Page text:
1. Doesnt pick up his shell cases in the garage.
2. Leaves he key in the house.
3. Decides not to crush the car.
4. Has to put the body into the car even though she supposedly is killed in the house or garage and then burned thereafter behind the garage… Oh and then couldn’t decide where he wanted to burn the body so he moved it around a bit.
Is there reasonable doubt? Why yes there is.
For me one of the most puzzling pieces to this case is the victims blood in the car. It does not fit the supposed events that took place. Was her dead body in that car? Yes. Why? There is a quarry burn area that her remains are found. Why? It would be more reasonable to conclude that she was killed somewhere els. (There would have to be DNA evidence at the kill site).The body was carried to the quarry and burned. The car was placed at the junk yard and the remains moved to Avery’s house. All this together would lead me to look at someone else. As for Avery’s criminal history and psychological state. There are red flags but the rest of the story does not add up.
Do I think that the people who did this documentary could be biased, for sure. Is ther missing information, likely! However given what we did see, guilty or innocent, in this country someone who is accused of a criminal offense has to be proven guilty without a reasonable doubt. There is so much doubt in this case there should never have been given a conviction. how does it makes sense that he’s guilty of killing her but not of mutilating her. Then who the hell mutilated her if he killed her? The fact that Manitowoc Police should not have been involved due to a conflict of interest. Tainted blood sample that per protocol should have been thrown out but wasn’t. Police who lied under oath on depositions. An area that had been gone through over several times and all of a sudden a key shows up. No blood ANYWHERE! How do you tie someone to a bed, torture them, slit there throat, drag them to the garage and shoot them 11 times and there is none of their blood ANYWHERE!
I concur with everything you said and have had many discussions about exactly the same issues. I have yet to hear anyone answer any of these questions. I also want to know why there was a needle prick in Stephen’s blood vile? What legal purpose allows for someone to extract blood from a sealed vile? One last question, how did CNN’s Nancy Grace become an expert on this case so quickly after the documentary aired and if she’s the go-to-girl why didn’t she answer any of these questions?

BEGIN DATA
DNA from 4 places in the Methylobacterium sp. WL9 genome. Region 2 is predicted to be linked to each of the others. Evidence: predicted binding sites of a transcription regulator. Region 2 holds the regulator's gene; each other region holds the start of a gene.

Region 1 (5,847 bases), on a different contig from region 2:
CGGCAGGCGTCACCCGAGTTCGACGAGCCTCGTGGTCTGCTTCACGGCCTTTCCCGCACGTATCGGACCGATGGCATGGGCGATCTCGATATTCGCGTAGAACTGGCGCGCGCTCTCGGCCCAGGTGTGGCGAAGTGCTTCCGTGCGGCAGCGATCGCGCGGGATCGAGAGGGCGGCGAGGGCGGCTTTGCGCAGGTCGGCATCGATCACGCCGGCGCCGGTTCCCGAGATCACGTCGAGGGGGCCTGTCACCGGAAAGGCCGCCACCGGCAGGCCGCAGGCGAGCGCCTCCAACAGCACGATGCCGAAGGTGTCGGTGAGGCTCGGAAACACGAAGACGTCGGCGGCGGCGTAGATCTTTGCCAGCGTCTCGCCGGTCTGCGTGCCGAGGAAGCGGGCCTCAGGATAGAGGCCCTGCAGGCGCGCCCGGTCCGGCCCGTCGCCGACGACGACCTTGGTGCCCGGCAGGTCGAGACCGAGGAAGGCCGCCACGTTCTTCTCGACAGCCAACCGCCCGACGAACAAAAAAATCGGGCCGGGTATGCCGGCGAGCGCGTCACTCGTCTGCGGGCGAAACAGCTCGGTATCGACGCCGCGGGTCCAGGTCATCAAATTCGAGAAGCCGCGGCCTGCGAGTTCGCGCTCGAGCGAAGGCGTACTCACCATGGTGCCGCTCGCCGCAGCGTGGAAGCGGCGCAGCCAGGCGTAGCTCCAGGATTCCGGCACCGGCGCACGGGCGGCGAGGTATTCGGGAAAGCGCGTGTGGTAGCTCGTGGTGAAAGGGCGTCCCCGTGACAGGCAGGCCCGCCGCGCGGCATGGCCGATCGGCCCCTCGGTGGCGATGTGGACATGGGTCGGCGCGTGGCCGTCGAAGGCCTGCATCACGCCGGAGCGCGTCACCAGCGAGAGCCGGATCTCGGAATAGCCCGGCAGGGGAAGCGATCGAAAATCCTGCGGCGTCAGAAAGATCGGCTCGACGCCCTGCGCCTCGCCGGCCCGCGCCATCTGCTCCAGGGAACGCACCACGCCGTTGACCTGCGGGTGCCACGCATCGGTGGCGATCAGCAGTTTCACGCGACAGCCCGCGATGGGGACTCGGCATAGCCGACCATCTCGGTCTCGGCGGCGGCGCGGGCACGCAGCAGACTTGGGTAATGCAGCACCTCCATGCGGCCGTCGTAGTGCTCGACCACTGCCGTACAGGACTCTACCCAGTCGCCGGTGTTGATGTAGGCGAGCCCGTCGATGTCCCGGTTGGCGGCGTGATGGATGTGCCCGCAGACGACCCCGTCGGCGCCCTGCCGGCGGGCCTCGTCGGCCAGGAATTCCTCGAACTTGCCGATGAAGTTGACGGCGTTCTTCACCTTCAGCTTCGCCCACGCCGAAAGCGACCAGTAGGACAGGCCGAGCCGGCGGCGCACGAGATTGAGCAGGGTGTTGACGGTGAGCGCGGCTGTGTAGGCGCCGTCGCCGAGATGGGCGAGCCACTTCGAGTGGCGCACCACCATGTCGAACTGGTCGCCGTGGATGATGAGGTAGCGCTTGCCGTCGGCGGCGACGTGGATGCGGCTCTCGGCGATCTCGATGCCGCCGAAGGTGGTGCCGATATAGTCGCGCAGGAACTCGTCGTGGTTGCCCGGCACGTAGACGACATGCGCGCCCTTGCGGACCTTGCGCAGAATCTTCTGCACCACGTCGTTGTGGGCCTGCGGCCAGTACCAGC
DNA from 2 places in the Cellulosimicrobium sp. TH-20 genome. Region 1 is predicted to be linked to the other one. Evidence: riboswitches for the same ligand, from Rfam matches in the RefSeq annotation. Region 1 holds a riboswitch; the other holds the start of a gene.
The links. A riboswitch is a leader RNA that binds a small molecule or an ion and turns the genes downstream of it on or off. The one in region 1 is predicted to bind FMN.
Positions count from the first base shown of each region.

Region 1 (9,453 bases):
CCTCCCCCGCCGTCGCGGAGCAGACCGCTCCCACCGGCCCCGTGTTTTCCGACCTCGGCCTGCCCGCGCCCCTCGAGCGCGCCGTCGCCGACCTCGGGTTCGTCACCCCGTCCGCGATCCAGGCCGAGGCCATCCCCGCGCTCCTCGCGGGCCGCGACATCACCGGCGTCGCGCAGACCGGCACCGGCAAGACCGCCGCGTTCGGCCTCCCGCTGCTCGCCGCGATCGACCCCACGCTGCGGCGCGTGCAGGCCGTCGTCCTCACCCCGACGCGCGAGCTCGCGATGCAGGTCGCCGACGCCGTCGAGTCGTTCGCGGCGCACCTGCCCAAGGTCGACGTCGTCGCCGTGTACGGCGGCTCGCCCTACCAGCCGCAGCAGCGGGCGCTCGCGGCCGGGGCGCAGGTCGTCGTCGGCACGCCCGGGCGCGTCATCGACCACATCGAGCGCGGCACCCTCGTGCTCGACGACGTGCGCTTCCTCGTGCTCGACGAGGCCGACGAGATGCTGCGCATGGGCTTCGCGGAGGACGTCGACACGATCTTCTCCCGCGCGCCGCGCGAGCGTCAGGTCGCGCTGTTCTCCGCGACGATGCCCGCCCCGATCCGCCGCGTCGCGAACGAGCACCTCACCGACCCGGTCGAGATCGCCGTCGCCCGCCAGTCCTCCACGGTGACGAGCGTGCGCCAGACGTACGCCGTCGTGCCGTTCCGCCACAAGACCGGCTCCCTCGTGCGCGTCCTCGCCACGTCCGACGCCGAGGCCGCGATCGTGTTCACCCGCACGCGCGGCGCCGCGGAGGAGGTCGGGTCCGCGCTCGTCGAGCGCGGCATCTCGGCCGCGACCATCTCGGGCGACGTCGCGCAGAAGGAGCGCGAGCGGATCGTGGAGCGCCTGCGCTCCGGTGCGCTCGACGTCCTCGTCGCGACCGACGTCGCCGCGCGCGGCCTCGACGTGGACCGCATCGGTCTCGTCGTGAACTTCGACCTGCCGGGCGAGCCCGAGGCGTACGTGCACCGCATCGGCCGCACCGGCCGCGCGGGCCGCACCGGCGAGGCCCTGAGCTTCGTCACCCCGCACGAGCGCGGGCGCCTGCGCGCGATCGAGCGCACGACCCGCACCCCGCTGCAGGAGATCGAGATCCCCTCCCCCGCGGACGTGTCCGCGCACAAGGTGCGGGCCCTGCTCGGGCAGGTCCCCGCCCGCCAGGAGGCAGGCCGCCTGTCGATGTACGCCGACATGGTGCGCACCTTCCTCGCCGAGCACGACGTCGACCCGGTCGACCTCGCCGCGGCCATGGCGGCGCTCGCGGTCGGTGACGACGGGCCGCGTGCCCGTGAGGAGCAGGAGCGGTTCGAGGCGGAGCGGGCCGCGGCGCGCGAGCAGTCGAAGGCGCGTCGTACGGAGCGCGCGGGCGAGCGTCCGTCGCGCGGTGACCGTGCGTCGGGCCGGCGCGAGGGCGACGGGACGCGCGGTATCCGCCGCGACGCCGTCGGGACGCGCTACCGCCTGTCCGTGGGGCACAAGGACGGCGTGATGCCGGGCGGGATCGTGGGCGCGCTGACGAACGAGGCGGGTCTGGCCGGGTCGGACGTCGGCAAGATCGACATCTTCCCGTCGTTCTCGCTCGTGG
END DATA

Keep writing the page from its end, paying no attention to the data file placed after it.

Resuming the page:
I apologize in advance for my long windedness, but here goes.
This show pointed out enough questionable tactics and feasible theories of police wrongdoing that I believe if the news hadn’t broadcast so many negative things about Avery and Brendan that a truly unbiased jury would not have convicted then. Most of the jurors probably had an opinion about Avery and his nephew before stepping into that courtroom.
That being said, I find it difficult to say I feel that Avery is innocent. Brendon is most likely not guilty. But Avery’s letters to his wife repeatedly threatening to kill her show another side of him that the documentary failed to expound upon, beyond showing the letters. Burning the families cat at an earlier age is concerning, especially since Ms Halbach was also burned. Also, accepting the possibility that the police officers ignored a “real killer” to pin Avery with a crime is hard to wrap your head around. Not that I think it is impossible, its just that it is hard to believe. This is not planting drugs on someone, or exaggerating an altercation with a suspect to justify excessive force. This is accessory to murder after the fact. This is allowing a murderer to go free, and possibly kill again, to frame someone else. Hard to grasp in my opinion. Though I do believe the lawsuit could be strong motivator.